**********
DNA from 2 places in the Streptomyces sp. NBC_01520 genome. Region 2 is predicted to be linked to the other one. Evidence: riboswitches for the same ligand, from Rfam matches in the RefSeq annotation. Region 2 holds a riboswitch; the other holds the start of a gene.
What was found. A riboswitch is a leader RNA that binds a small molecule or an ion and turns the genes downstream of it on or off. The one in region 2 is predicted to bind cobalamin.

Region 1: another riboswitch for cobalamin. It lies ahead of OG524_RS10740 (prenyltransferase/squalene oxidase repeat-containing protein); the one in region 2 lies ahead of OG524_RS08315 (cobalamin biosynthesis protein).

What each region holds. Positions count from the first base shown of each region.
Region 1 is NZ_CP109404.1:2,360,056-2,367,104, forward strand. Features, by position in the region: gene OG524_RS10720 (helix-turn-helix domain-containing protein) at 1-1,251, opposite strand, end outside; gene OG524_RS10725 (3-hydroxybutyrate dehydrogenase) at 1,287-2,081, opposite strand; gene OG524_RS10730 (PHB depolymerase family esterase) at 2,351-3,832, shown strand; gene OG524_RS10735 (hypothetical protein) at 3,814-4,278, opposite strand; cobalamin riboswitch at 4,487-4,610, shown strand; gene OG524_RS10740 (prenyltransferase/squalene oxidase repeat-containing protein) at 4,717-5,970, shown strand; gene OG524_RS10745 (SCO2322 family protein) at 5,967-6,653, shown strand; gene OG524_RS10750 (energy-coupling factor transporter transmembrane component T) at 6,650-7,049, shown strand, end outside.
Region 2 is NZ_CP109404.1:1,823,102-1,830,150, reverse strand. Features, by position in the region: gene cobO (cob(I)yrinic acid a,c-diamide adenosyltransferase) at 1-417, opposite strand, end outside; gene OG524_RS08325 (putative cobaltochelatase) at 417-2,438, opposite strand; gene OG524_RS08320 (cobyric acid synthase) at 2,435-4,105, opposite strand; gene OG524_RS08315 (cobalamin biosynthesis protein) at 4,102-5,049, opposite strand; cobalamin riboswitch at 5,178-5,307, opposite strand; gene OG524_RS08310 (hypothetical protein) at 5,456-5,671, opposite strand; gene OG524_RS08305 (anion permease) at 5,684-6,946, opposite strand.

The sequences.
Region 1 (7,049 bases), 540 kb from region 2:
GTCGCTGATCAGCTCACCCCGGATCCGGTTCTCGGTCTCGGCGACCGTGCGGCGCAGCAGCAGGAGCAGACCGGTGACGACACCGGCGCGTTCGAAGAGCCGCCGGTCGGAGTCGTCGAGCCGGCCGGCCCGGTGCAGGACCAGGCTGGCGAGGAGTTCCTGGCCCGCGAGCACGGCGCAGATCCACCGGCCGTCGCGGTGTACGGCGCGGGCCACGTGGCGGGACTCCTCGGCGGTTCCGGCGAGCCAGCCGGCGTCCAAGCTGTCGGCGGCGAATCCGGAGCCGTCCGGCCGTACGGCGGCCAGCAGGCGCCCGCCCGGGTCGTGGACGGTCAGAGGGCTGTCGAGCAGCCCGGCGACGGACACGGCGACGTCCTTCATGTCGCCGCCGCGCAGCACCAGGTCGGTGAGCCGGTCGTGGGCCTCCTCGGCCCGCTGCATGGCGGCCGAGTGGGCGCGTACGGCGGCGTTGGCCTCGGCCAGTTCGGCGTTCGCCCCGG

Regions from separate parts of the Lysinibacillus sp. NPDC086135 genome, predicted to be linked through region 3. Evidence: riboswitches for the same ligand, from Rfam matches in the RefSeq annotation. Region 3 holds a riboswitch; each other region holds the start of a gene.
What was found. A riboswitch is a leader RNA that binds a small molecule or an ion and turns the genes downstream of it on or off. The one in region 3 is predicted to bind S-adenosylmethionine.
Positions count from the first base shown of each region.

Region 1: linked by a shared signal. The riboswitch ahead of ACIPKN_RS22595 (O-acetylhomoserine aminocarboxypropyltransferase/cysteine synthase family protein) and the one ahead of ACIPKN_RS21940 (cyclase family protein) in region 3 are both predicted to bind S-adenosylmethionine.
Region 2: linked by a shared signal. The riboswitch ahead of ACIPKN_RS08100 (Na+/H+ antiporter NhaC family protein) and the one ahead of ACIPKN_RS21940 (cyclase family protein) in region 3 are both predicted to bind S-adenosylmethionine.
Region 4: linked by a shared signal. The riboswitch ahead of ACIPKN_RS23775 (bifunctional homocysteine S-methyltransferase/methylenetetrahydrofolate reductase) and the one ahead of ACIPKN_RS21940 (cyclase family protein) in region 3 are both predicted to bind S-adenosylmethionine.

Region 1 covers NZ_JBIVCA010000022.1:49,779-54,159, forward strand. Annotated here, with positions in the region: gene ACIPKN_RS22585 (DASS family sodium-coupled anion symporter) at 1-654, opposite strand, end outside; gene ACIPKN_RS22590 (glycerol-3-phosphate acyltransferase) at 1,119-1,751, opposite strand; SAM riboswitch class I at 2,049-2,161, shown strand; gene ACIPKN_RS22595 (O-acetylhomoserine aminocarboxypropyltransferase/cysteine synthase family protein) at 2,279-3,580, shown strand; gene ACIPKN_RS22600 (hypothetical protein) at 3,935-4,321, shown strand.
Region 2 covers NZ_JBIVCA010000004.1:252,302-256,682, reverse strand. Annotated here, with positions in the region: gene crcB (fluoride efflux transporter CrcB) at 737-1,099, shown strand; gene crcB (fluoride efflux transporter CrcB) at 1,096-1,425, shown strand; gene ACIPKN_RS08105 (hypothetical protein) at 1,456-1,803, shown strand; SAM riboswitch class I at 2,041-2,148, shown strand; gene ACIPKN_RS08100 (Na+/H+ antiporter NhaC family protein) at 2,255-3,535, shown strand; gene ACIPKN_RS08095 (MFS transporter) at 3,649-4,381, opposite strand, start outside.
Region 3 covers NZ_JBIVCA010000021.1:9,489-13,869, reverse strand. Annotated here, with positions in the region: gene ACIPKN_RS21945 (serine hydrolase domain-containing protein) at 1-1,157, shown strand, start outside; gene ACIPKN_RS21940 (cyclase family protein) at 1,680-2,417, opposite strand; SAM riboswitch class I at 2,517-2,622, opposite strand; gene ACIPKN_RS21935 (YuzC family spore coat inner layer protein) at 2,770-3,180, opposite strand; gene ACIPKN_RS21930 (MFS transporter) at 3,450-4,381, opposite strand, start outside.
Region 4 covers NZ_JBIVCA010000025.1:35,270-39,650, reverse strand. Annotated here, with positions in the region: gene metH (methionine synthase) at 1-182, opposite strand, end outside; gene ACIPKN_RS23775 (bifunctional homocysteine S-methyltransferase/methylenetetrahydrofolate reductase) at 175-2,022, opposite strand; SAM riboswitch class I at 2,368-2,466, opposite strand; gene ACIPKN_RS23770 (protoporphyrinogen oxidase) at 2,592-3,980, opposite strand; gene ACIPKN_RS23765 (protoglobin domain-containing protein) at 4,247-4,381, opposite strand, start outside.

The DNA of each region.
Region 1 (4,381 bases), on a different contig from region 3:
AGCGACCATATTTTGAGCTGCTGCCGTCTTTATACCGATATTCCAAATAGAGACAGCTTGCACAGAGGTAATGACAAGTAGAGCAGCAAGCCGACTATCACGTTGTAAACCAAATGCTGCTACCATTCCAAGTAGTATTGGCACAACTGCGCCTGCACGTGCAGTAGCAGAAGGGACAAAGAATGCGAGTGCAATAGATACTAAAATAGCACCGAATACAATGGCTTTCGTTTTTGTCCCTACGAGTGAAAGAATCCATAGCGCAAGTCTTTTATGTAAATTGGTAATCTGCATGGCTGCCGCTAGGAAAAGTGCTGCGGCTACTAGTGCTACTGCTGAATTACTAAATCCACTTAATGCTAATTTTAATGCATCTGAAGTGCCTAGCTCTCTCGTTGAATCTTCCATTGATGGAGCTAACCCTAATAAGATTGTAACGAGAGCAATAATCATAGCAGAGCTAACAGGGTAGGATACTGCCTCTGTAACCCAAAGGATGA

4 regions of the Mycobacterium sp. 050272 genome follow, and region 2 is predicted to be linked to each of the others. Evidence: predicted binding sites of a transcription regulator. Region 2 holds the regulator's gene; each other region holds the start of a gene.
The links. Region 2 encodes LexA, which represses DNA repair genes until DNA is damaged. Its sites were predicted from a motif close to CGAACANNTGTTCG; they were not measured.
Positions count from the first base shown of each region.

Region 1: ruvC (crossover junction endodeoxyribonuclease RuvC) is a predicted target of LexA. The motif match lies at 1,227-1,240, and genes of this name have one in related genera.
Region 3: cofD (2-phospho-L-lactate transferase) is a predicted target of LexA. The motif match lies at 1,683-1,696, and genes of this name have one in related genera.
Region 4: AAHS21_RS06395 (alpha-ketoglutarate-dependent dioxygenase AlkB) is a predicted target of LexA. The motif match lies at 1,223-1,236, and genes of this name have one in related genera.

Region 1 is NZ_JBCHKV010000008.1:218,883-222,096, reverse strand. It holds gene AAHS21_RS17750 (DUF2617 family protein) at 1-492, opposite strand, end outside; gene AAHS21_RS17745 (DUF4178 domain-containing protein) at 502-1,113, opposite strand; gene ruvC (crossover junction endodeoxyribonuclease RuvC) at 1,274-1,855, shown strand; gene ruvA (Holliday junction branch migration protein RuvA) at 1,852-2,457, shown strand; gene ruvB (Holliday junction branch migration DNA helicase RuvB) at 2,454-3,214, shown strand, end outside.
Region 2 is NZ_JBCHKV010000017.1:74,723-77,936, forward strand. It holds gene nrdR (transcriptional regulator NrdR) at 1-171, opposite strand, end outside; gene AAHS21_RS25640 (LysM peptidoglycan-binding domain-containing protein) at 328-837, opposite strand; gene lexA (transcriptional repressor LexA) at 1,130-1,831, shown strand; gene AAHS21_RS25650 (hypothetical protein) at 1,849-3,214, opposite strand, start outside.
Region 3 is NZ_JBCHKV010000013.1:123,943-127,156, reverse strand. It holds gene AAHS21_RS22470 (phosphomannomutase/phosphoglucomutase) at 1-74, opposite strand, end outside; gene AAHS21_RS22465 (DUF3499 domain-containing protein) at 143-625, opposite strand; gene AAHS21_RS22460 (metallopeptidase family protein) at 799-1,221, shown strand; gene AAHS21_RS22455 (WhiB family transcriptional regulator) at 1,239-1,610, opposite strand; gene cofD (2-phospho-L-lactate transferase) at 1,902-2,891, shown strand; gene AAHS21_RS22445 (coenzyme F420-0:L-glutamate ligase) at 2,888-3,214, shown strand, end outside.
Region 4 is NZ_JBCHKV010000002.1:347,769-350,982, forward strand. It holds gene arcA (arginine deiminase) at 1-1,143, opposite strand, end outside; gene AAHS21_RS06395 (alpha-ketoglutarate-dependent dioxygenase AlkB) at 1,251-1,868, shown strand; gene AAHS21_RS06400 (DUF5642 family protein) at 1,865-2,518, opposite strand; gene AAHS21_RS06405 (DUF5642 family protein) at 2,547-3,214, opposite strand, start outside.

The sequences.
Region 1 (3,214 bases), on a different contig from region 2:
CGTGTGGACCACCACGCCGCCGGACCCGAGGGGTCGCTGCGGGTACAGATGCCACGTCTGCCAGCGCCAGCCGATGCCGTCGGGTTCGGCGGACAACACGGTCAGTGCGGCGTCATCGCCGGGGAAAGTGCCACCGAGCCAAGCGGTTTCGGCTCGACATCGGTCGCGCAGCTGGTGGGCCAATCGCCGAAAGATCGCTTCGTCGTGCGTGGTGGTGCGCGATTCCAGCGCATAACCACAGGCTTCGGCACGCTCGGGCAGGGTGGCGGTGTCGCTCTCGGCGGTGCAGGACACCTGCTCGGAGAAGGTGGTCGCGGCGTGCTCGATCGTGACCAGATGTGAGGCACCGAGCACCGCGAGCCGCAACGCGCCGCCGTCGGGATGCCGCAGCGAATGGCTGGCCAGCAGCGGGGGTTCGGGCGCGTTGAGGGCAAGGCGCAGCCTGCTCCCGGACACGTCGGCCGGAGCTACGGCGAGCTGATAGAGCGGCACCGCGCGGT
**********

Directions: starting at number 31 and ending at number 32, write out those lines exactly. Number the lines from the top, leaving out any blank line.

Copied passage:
Region 3 is NZ_JBCHKV010000013.1:123,943-127,156, reverse strand. It holds gene AAHS21_RS22470 (phosphomannomutase/phosphoglucomutase) at 1-74, opposite strand, end outside; gene AAHS21_RS22465 (DUF3499 domain-containing protein) at 143-625, opposite strand; gene AAHS21_RS22460 (metallopeptidase family protein) at 799-1,221, shown strand; gene AAHS21_RS22455 (WhiB family transcriptional regulator) at 1,239-1,610, opposite strand; gene cofD (2-phospho-L-lactate transferase) at 1,902-2,891, shown strand; gene AAHS21_RS22445 (coenzyme F420-0:L-glutamate ligase) at 2,888-3,214, shown strand, end outside.
Region 4 is NZ_JBCHKV010000002.1:347,769-350,982, forward strand. It holds gene arcA (arginine deiminase) at 1-1,143, opposite strand, end outside; gene AAHS21_RS06395 (alpha-ketoglutarate-dependent dioxygenase AlkB) at 1,251-1,868, shown strand; gene AAHS21_RS06400 (DUF5642 family protein) at 1,865-2,518, opposite strand; gene AAHS21_RS06405 (DUF5642 family protein) at 2,547-3,214, opposite strand, start outside.